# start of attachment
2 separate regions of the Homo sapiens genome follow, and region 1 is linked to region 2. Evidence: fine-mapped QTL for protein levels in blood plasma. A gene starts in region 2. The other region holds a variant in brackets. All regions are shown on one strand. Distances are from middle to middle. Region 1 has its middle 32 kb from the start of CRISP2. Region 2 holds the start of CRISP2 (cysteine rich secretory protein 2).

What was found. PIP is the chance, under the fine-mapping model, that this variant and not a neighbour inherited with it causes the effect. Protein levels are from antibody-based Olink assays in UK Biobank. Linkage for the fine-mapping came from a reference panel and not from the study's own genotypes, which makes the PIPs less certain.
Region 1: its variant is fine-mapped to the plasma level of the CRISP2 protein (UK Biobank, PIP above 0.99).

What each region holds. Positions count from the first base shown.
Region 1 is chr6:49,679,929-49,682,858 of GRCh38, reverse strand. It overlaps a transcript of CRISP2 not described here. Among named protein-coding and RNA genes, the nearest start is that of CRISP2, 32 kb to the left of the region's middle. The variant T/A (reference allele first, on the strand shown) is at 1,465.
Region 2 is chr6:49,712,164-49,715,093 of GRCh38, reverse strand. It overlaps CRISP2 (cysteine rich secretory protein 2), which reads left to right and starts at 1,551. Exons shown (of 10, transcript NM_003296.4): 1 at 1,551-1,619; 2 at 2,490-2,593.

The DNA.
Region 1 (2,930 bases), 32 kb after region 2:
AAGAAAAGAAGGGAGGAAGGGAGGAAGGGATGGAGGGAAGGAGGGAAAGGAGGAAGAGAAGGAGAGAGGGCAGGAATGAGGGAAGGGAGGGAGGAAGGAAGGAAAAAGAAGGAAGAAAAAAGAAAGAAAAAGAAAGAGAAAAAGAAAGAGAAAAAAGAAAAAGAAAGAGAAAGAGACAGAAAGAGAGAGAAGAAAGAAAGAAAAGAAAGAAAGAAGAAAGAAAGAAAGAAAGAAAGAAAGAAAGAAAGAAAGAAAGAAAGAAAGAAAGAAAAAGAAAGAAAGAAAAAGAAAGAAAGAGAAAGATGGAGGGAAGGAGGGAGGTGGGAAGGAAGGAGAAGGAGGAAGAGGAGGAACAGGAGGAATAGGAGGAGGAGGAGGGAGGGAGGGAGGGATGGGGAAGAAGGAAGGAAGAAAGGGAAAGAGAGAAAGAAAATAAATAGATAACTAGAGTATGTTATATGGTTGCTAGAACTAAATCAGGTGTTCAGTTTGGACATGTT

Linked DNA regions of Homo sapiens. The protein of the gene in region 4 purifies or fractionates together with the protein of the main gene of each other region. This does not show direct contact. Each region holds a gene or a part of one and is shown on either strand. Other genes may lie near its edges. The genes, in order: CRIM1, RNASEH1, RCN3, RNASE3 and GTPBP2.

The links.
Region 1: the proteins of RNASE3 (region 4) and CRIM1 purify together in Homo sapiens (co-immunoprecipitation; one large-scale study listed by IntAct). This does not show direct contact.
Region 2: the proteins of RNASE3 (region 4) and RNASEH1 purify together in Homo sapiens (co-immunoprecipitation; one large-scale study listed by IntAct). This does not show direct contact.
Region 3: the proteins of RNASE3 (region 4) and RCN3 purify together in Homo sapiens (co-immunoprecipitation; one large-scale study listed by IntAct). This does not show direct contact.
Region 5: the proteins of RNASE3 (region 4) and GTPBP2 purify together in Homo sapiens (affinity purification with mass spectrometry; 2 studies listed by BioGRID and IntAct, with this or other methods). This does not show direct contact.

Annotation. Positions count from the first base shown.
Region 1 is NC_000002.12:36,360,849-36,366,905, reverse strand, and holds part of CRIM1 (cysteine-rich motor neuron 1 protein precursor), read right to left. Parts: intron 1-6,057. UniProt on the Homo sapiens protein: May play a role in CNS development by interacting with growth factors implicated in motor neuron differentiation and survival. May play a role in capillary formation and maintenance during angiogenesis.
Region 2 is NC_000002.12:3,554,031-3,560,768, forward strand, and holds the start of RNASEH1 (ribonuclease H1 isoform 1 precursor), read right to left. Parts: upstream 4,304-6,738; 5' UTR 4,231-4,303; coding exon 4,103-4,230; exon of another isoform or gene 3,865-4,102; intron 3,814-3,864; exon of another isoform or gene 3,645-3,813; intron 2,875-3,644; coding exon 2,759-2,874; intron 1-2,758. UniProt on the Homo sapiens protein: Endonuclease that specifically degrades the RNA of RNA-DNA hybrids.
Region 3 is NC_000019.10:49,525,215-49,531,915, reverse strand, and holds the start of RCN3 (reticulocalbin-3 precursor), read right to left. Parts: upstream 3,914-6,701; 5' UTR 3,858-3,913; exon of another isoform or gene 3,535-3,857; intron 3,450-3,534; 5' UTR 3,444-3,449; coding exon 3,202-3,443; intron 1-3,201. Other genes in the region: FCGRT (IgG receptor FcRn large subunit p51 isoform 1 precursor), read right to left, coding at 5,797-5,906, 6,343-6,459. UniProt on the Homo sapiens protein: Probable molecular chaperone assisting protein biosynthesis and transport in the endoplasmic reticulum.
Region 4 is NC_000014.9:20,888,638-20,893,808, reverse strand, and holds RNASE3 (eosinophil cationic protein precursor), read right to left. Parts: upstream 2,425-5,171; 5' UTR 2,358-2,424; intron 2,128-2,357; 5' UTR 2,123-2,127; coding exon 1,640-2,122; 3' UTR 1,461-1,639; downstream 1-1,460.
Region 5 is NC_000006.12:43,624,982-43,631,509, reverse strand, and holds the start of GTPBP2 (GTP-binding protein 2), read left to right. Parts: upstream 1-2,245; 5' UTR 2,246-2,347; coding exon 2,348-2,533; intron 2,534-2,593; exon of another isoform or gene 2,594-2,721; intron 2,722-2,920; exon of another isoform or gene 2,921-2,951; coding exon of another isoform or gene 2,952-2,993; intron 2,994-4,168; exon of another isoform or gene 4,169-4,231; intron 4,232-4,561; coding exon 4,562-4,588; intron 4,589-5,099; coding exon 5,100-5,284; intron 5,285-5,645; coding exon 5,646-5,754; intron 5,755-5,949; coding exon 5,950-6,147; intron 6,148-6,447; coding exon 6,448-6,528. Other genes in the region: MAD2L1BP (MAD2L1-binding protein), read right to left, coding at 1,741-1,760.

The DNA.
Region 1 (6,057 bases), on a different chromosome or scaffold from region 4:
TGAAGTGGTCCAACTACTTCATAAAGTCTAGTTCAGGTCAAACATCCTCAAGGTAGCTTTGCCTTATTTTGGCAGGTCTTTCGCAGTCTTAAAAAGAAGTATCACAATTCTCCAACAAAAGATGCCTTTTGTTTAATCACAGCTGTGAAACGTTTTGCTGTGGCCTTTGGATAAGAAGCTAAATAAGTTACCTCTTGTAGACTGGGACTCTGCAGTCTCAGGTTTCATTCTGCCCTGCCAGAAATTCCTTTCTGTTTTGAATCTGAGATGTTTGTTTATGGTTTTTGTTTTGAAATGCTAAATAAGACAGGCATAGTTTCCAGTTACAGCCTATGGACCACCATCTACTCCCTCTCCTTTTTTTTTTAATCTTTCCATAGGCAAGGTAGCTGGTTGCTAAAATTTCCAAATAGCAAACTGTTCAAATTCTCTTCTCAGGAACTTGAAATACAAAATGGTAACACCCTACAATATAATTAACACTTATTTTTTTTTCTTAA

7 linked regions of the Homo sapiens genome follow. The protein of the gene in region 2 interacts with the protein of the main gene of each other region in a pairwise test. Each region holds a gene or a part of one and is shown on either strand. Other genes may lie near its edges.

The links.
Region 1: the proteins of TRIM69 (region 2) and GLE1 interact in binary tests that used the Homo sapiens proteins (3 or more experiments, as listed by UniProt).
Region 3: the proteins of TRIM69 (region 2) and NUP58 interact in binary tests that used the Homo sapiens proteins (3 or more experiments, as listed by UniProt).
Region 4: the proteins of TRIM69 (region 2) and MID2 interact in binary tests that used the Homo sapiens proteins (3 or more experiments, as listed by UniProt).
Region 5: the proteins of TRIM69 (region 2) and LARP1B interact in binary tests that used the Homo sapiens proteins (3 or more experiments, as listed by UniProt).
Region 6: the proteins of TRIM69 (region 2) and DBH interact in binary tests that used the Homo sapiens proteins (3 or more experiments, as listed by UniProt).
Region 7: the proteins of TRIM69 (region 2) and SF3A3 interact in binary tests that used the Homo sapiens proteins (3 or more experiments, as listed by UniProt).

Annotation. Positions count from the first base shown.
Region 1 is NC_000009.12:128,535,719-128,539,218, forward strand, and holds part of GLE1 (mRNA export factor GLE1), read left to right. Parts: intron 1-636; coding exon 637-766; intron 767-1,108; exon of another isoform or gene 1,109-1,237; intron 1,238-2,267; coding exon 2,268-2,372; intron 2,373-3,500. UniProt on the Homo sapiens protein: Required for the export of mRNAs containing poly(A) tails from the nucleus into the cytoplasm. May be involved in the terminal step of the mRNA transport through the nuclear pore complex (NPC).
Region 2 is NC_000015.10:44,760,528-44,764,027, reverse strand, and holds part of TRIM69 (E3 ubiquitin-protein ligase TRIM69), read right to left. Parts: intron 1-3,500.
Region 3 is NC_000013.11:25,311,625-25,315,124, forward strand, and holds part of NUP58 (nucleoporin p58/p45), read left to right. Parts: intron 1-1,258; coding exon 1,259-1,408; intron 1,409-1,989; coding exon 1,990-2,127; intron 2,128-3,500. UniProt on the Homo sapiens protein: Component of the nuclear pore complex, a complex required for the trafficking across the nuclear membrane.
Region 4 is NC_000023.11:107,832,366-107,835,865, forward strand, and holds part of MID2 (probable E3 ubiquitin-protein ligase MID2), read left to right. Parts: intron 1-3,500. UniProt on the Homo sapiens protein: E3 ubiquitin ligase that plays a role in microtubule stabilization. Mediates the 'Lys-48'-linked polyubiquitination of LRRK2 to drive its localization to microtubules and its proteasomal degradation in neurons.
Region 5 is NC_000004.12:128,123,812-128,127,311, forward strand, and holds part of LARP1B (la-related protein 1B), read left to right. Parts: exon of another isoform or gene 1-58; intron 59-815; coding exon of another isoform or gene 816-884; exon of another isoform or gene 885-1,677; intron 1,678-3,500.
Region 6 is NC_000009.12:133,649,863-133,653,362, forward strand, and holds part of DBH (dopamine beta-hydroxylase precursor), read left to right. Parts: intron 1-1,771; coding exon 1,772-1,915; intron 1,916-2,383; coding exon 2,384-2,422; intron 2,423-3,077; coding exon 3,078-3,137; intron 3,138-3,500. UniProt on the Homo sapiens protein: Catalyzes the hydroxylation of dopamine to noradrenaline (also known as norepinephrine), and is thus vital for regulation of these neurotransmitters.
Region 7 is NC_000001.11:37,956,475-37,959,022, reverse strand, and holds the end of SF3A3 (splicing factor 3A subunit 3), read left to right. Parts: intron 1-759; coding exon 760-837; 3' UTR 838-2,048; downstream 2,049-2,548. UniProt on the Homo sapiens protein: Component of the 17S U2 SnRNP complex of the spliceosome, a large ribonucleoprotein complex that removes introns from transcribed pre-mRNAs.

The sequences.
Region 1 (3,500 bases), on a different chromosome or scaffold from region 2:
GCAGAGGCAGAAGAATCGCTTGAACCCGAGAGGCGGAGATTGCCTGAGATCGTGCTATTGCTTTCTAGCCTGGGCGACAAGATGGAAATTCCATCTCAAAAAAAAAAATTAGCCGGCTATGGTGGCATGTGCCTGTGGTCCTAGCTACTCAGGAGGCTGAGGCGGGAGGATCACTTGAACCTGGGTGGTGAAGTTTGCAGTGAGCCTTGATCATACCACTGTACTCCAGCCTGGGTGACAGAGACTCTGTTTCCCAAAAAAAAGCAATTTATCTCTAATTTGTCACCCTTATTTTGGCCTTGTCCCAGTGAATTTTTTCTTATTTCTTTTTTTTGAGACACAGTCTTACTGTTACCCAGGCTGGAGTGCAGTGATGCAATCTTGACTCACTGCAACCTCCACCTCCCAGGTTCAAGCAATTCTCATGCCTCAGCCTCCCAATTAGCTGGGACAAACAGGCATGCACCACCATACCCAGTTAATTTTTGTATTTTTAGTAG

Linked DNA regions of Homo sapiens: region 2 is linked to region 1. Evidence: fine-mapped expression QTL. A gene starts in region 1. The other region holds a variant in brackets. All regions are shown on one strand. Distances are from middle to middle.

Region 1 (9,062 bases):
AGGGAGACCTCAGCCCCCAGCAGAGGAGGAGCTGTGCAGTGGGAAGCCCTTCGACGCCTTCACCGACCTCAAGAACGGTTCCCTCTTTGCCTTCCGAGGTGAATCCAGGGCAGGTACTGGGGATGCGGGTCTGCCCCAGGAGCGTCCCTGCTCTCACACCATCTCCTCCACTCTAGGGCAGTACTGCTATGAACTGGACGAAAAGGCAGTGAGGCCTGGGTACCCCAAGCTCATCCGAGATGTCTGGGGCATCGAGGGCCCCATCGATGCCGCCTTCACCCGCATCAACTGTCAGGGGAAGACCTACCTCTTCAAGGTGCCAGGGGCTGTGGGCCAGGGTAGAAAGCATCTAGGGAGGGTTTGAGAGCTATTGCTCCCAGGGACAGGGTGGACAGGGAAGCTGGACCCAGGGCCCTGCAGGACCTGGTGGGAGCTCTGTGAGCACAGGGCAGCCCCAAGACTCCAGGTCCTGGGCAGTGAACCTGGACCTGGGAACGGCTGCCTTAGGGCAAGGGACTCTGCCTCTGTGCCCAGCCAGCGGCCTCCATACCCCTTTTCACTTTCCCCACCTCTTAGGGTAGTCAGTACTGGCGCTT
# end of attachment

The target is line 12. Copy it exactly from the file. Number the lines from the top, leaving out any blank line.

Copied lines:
Region 1: the proteins of RNASE3 (region 4) and CRIM1 purify together in Homo sapiens (co-immunoprecipitation; one large-scale study listed by IntAct). This does not show direct contact.